In the whistleblower story about President Donald Trump’s phone call with Ukraine’s president, one important detail has changed.

The Trump White House, the whistleblower charged, tried to “lock down” the transcript of Trump’s call with Ukrainian President Volodymyr Zelensky by placing it in a secret electronic system reserved for national security secrets. This ordinary conversation would have ordinarily been placed instead on an ordinary server used by multiple federal agencies.

Critics say Trump buried the transcript on the secret server because it revealed Trumpian misdeeds. Sure looks like a cover-up.

But the story changed a bit. Apparently, the Trump White House has been using this secret server for years to store transcripts of Trump calls. Why? According to intelligence community sources, it began after “[b]ack-to-back leaks of controversial remarks by President Trump during calls with leaders of Mexico and Australia,” in the words of the Wall Street Journal.

What were the “controversial remarks” that leaked out? Well, that’s just the thing. Nobody asserted that those calls revealed an abuse of power, collusion, or anything possibly illegal. Rather, the “controversy” was that the calls went poorly and could easily be presented to make Trump look bad.

The intelligence officials who leaked those Australia and Mexico transcripts weren’t whistleblowers. They were politically motivated leakers having a bit of fun at Trump’s expense.

But when the intelligence community leaks the president’s calls to make him look bad, that is malfeasance. This sort of malfeasance has become the norm in the Trump era, and it’s set off a spiral of paranoia, secrecy, dishonesty, and distrust that has helped bring us to the precipice of impeachment.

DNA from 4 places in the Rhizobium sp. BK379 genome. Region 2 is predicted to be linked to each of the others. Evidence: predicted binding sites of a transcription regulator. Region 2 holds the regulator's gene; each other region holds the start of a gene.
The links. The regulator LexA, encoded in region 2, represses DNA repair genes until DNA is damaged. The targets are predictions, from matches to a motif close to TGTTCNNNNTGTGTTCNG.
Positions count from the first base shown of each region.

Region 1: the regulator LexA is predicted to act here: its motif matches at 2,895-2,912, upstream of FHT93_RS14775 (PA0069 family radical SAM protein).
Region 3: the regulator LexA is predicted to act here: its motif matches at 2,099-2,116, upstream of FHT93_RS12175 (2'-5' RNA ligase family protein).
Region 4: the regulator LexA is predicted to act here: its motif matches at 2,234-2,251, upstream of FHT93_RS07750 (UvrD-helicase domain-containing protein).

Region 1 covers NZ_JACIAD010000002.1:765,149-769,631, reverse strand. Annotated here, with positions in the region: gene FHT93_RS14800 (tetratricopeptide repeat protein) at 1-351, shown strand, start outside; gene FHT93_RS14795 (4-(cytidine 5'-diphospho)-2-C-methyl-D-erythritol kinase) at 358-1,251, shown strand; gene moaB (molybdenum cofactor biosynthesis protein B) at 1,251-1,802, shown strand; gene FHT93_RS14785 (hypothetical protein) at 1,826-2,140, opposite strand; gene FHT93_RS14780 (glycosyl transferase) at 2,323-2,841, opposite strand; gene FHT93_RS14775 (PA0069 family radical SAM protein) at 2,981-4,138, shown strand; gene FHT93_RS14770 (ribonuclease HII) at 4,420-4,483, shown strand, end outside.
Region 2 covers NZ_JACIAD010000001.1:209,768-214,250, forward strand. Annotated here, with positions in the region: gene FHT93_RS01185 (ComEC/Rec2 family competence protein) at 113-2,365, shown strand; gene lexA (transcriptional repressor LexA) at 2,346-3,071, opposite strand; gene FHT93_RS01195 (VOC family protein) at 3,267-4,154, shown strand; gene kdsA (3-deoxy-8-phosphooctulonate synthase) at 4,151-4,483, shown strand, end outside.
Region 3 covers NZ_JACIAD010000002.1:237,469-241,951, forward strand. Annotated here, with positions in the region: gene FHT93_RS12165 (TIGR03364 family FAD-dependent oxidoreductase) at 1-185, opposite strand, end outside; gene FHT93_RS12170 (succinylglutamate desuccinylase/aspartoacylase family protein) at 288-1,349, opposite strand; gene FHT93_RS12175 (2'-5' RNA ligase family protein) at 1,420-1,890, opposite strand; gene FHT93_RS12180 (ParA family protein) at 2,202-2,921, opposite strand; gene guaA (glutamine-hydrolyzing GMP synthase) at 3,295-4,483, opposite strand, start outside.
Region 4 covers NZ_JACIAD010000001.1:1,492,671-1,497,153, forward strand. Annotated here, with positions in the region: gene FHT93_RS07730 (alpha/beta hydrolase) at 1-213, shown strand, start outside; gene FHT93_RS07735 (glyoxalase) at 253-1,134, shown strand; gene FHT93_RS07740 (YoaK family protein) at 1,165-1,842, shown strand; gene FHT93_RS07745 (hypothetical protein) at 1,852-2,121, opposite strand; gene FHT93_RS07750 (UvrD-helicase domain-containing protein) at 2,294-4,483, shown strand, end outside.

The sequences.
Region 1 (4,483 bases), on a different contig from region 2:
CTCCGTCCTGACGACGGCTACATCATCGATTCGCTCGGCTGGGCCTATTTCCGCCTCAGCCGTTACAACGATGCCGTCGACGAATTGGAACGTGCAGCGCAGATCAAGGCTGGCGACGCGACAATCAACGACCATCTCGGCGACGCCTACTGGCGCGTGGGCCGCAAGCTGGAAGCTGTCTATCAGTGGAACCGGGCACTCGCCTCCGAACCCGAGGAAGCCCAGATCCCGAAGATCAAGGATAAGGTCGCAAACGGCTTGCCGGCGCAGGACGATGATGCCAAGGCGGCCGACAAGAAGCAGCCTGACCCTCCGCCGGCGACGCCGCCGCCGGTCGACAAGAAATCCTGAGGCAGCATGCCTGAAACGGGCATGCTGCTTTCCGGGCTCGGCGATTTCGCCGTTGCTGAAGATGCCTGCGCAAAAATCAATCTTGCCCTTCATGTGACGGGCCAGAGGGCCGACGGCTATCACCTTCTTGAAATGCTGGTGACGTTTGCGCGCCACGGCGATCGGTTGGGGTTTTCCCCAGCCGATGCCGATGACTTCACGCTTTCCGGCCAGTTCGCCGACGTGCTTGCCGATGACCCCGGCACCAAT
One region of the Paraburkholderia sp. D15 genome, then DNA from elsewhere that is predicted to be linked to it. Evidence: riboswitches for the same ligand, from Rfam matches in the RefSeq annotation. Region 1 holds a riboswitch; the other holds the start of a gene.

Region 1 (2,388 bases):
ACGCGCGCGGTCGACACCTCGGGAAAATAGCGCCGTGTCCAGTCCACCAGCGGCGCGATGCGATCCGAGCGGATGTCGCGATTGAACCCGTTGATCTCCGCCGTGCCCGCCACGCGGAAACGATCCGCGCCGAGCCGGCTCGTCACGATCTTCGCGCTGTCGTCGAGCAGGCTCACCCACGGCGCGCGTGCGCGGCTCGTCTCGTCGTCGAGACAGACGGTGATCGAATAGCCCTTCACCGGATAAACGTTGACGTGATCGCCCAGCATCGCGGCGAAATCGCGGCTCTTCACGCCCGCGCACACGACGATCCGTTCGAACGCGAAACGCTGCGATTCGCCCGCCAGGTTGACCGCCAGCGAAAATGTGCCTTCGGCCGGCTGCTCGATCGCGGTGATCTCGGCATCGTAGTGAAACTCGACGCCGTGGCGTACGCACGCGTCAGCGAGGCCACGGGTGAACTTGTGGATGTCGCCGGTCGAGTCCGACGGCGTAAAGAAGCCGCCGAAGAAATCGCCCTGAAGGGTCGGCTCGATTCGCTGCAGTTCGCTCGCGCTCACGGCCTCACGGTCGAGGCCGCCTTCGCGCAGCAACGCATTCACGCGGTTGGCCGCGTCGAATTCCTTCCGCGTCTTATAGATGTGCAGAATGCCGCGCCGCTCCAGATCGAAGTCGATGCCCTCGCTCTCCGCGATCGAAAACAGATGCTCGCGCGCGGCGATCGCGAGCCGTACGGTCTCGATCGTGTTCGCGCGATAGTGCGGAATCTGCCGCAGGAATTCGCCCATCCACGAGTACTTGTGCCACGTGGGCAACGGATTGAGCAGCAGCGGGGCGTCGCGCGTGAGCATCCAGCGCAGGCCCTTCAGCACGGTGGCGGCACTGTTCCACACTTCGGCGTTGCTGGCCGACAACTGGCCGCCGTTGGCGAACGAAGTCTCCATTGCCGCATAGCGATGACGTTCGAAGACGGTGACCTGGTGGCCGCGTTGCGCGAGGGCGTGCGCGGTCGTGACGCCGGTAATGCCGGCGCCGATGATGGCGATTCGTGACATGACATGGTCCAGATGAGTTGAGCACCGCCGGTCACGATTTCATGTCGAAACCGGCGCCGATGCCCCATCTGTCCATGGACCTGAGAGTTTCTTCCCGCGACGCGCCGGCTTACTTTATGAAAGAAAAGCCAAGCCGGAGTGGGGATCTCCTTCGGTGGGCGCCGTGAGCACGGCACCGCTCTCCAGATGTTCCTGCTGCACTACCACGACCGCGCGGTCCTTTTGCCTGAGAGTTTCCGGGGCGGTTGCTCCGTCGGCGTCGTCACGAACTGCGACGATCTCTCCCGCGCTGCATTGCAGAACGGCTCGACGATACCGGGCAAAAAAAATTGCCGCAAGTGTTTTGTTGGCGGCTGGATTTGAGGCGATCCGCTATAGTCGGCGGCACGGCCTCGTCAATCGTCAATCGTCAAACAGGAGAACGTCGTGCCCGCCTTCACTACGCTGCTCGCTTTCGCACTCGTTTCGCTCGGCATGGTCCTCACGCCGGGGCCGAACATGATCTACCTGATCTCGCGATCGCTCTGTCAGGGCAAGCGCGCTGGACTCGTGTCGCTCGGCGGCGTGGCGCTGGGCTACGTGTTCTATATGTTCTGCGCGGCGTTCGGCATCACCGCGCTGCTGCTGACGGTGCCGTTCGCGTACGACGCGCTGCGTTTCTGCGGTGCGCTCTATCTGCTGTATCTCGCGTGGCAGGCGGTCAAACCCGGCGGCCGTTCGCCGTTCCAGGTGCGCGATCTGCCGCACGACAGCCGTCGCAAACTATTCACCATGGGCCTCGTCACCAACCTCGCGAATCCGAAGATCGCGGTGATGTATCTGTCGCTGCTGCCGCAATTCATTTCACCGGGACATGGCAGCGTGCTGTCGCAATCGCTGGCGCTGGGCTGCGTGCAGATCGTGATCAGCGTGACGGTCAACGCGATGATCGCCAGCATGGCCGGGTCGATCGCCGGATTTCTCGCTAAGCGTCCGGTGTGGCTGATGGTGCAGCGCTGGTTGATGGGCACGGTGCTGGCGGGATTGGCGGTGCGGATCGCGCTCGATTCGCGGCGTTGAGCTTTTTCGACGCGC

Trump is an extraordinary human being, unlike anyone else who has been even close to the Oval Office. He came in lacking experience in politics or policy. Most importantly, he came in lacking the comportment or habits we would normally find in a statesman.

Trump’s presidency was bound to put America’s institutions under a stress test. The intelligence community, the bureaucracy, Congress, the courts, and the media were going to be tempted by this man who didn’t follow the standard rules of politics. Would these institutions respond by doing their jobs, or would they respond by breaking norms?

Unfortunately, many supposed guardians of our democracy responded to Trump’s election by smashing norms. Sally Yates, acting as attorney general, refused to enforce the law because she thought it unwise and unjust. James Comey, the FBI director, appears to have laid subtle traps for the president. Many colleagues in the press abandoned their sobriety when faced with Trump.

And then some in the intelligence community took to using their access to the president’s calls as a way to leak information that made him look bad. And so Trump’s White House, to keep every single call from being leaked, responded with its norm-breaking: it became more paranoid and more opaque. It moved to the secret server calls that would normally be placed on a standard server. But “normally” doesn’t apply anymore, it seems.

This is bad news if you’re a conservative who believes laws and politicians can never keep peace but that norms and customs are necessary. It’s bad news if you’re a liberal, who these days regularly lament the smashing of norms.

It’s bad news for America where nobody feels the need to play by the rules and nobody thinks the other side cares about the rules.

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